High Point, Montana was always a hard place to figure. The scenery was good and the river fished well but something was missing. In the old days, the Indians never stuck around in the winter, clearing out like so many New Yorkers headed for Miami Beach. That should tell you a lot.
These were some of the topics me and Jenny were tossing around as we sat at the Wagon Wheel bar on an October Happy Hour Friday afternoon, waiting for the rest of the crew. But there were more.
Jenny Bishop coming into my life was a blessing. She just showed up in High Point one spring day…said she was from Evergreen, Colorado by way of Aspen…and had to get away. Away from the fast lane in Aspen and away from her abusive boyfriend. She never really talked about him except to say his name was Calvin.
Jenny fit right in. A lot of us in High Point had come from somewhere else…big cities and small towns…got here away from past failures, broken promises, bad relationships or the law. Change your name, wipe the slate clean, start over.
She bred fine, yellow Labrador Retrievers. Her dogs quickly gained a reputation as being tough, birdy and reliable as heck. She tied magnificent trout flies, including one she called the Bishop Special, a blonde elk hair stone fly floater with an orange foam body that became the go-to killer during our local salmon fly hatch. She baked scrumptious strawberry pies featuring fresh berries from her backyard patch, sold them around town and shared them with friends. Add a little Reddi-wip…bingo!
She was blessed with natural beauty and seldom wore make-up save for maybe a touch of rose-colored lip gloss on date nights but that was it. Her shoulder length wheat colored hair parted in the middle blended perfectly with her understated beauty. She was tall at five foot nine but had plenty of curves, high cheek bones and sky-blue eyes. She favored faded jeans, high leather boots and bulky sweaters. Her smile lit up the room. She was enchanting me.
And I had gotten away, too. Away from the family ranch in Two Dot, Montana. Away from feeding cows all winter, fixing fence and moving pipe all summer…away from being broke all the time. When the powers-that-be cut a deal for the Interstate to be built right through town it was enough. We sold the ranch. Time to move on.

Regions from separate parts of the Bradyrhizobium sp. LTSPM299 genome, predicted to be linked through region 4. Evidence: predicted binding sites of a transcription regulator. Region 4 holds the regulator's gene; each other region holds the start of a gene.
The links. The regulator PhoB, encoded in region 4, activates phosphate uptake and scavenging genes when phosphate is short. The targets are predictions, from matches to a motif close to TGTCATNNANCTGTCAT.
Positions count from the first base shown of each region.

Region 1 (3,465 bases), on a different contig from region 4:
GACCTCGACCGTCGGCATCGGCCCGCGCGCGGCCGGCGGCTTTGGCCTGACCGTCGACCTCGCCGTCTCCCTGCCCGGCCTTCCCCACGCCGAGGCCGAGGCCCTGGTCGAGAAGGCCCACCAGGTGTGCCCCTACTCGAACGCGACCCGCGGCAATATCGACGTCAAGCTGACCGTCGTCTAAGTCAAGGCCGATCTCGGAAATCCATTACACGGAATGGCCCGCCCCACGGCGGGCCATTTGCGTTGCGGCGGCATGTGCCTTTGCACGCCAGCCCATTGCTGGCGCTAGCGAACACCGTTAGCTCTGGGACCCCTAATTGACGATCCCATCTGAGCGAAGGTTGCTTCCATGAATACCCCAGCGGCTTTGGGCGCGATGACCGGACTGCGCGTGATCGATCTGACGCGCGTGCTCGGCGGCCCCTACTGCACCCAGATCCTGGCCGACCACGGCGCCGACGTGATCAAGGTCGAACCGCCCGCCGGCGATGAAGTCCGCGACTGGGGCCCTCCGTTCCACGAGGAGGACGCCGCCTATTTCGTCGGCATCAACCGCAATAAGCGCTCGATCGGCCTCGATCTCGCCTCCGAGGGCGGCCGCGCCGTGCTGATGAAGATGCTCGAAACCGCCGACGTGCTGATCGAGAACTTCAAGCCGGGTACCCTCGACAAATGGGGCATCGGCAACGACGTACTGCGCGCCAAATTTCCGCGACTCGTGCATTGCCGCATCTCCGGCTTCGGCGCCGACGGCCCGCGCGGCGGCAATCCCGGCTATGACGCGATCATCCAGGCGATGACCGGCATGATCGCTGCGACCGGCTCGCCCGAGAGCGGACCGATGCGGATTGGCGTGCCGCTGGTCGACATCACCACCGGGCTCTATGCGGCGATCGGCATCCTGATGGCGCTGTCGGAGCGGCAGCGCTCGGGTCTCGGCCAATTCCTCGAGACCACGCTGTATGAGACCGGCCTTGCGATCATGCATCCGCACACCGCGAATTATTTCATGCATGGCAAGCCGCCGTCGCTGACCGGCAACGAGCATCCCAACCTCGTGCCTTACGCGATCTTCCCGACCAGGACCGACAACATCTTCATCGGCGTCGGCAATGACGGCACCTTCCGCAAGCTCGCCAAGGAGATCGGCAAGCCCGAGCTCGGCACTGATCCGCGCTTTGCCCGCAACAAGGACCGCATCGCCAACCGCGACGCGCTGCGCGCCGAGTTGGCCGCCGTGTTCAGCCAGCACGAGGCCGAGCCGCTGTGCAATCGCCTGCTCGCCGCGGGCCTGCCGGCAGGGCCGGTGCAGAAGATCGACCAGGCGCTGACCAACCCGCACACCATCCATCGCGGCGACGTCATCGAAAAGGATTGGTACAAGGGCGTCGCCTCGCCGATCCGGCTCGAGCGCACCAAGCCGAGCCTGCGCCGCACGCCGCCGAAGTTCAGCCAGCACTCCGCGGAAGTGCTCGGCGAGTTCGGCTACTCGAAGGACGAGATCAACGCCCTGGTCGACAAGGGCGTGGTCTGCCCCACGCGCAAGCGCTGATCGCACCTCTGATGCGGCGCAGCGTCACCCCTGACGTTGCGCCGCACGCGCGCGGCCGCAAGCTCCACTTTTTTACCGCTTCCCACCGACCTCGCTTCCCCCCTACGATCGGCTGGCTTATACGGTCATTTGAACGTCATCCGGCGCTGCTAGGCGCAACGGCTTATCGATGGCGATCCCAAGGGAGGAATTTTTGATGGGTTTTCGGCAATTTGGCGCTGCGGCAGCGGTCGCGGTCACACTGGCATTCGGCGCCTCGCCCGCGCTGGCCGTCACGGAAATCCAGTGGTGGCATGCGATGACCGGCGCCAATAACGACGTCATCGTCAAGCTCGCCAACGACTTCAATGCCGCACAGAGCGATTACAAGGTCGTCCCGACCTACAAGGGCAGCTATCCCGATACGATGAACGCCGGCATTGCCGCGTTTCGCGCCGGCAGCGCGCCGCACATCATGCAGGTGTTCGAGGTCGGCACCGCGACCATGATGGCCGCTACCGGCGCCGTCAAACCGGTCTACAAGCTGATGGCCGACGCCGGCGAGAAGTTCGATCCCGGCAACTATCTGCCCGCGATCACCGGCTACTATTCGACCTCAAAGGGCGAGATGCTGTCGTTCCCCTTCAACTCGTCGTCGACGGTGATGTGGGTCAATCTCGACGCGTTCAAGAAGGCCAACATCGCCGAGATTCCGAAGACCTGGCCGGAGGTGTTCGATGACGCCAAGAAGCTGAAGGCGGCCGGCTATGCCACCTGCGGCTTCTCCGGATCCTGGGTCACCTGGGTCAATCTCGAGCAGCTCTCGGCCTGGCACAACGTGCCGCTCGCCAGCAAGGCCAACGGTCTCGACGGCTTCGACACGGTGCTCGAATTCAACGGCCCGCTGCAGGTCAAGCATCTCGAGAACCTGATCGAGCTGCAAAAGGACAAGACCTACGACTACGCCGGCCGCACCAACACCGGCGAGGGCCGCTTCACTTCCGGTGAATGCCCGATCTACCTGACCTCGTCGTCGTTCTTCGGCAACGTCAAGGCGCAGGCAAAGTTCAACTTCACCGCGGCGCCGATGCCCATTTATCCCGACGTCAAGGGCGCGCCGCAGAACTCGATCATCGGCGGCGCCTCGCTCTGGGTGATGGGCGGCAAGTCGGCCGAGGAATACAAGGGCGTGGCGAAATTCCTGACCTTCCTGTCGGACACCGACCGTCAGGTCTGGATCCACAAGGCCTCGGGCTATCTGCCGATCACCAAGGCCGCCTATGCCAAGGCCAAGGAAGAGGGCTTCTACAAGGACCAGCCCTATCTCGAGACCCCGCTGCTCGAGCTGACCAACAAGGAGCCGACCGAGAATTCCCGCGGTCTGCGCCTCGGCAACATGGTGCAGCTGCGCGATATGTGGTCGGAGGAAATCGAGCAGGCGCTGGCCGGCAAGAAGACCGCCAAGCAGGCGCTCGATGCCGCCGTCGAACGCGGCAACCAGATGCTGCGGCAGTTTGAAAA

It took me a while to find High Pont. After ten or so years of basically doing nothing but fishing all over most of the Western world I settled here. I finally found what I was looking for. Well, not everything.
Jenny and I sat at the far end of the main bar. Before long, Corky and T-Bird rolled in and then Lonnie and Huey showed up. Rachel Kenworthy came in alone dressed in all black, wearing a high-dollar hammered silver and turquois necklace looking like a Montana version of Cher, and joined us. We all convened to a table in back of the bar.
We talked about the summer and the fishing and how we were doing and what was the winter going to be like and then Lonnie butted in, “What’s with this Prescott dude buying the fly shop and the motel and the dude ranch and now the bank?”
“No big deal,” chimed in Huey.
“We taught him a lesson,” added Corky.
“Who gives a fuck? Let’s drink.” Rachel always had the last word. “Hey Smitty, another round por favor!”
Jenny was in a great mood. Her ladies fly fishing school had taken off…she was booked solid for the summer and even had a waiting list. Her lab pups were bringing top dollar and she had a group of high school kids tying flies to her specs which she sold online. We had grown close in mind and spirit. Jenny had moved in with me a year ago and life together was good…really good. We found ourselves spending more and more time together…long hikes with the dogs…moonlight canoe trips on the lake…evenings in front of the fireplace with a little Steely Dan or maybe some Boz Scaggs.
We talked a lot about the future…our future together…making our relationship a strong one, maybe even having kids. I could feel Jenny gradually opening up to me. She talked about growing up back east, attending private all-girls high school, her debutante’s ball, a childhood of money and privilege in Greenwich, Connecticut. With both of her parents gone and being an only child, I got the impression that Jenny had inherited the family fortune.
But something else was bothering me. I couldn’t put my finger on it, but it was there. Like the town of High Point, something was just not quite right with Jenny Bishop.
At the same time the crew was chatting it up during happy hour at the Wagon Wheel, a white van drove slowly by out front. It stopped in front of the bar. The driver looked out of the van window and surveyed the scene. He had gaunt, drawn facial features with dark, sunken eyes, a bad case of adult acne and a scraggly beard. He then made a right turn and headed out of town toward the Interstate. The van had “Big Sky Outdoor Adventures” printed along the side panels.
Next stop, Spokane, Washington.